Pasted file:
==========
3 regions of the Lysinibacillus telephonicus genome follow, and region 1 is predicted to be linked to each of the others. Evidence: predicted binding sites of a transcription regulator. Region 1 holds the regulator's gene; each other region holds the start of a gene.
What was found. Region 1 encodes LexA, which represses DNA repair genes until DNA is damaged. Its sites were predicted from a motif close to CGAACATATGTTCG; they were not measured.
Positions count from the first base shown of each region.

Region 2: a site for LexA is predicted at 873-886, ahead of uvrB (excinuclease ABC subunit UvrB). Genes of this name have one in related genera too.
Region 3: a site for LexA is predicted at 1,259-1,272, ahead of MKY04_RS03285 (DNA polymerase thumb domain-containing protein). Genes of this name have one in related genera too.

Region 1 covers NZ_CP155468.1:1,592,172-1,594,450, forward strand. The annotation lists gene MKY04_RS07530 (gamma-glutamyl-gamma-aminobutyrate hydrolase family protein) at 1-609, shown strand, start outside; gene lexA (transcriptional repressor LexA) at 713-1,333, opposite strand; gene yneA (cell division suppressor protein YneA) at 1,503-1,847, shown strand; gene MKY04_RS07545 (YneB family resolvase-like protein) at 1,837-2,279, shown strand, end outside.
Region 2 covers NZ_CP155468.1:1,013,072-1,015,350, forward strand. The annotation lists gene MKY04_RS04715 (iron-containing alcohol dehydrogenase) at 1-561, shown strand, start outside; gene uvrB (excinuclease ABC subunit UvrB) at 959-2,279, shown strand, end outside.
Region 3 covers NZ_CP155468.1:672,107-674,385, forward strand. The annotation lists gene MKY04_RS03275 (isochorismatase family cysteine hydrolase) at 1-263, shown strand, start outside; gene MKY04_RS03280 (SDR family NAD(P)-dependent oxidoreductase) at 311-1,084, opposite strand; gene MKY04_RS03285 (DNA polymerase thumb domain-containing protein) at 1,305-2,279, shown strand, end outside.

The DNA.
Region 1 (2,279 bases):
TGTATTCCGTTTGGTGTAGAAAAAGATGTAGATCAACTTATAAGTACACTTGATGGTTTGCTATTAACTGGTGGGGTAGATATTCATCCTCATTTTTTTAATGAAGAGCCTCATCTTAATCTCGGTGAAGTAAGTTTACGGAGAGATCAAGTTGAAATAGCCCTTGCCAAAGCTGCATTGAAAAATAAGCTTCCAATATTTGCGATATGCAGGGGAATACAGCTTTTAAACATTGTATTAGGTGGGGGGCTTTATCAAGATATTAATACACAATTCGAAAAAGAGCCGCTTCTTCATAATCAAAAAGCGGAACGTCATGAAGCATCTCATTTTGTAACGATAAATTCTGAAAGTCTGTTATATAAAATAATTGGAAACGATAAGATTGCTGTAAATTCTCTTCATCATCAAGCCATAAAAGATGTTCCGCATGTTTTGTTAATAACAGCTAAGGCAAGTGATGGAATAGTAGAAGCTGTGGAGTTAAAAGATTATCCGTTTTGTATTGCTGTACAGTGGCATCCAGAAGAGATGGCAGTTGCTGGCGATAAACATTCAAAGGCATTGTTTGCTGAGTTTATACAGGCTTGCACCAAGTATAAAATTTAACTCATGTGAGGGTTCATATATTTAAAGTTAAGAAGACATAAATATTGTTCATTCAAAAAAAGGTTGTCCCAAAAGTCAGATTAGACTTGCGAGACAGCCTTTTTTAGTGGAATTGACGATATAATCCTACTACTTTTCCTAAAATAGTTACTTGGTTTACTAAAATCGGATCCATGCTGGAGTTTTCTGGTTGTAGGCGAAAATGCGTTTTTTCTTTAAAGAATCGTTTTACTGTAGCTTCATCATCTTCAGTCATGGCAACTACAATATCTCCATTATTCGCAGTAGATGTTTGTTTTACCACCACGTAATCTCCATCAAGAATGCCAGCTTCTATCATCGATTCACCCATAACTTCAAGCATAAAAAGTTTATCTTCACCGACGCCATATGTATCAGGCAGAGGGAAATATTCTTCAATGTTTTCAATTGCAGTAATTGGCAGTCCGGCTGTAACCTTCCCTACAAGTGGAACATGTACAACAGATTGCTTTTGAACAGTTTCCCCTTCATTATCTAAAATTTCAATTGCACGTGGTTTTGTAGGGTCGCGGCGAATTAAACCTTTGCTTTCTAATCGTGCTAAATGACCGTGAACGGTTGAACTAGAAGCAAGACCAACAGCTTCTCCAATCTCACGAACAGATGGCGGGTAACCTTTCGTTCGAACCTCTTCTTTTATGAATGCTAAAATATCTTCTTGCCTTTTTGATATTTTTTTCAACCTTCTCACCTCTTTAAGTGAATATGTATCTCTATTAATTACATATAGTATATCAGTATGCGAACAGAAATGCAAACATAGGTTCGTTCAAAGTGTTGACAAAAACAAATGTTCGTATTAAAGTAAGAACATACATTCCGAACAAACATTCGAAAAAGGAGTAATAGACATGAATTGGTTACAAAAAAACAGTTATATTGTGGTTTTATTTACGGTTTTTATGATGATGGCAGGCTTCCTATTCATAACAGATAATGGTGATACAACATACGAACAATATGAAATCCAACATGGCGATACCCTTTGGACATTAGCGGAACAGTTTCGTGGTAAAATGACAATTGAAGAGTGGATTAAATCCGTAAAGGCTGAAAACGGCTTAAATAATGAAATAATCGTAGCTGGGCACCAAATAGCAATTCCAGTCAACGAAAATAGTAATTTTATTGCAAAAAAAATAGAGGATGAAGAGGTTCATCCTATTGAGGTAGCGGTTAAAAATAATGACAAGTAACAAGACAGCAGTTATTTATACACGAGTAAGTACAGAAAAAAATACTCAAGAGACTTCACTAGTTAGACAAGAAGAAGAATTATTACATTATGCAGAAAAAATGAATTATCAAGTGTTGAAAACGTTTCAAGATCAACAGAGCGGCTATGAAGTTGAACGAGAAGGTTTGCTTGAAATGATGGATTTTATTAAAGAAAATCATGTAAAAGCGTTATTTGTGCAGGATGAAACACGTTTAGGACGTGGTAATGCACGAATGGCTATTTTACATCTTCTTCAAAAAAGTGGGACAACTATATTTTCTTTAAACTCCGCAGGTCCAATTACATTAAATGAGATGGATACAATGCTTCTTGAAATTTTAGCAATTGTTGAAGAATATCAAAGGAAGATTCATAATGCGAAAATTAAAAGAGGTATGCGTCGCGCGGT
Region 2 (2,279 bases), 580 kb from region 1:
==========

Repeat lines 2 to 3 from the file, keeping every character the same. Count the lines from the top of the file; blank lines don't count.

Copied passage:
What was found. Region 1 encodes LexA, which represses DNA repair genes until DNA is damaged. Its sites were predicted from a motif close to CGAACATATGTTCG; they were not measured.
Positions count from the first base shown of each region.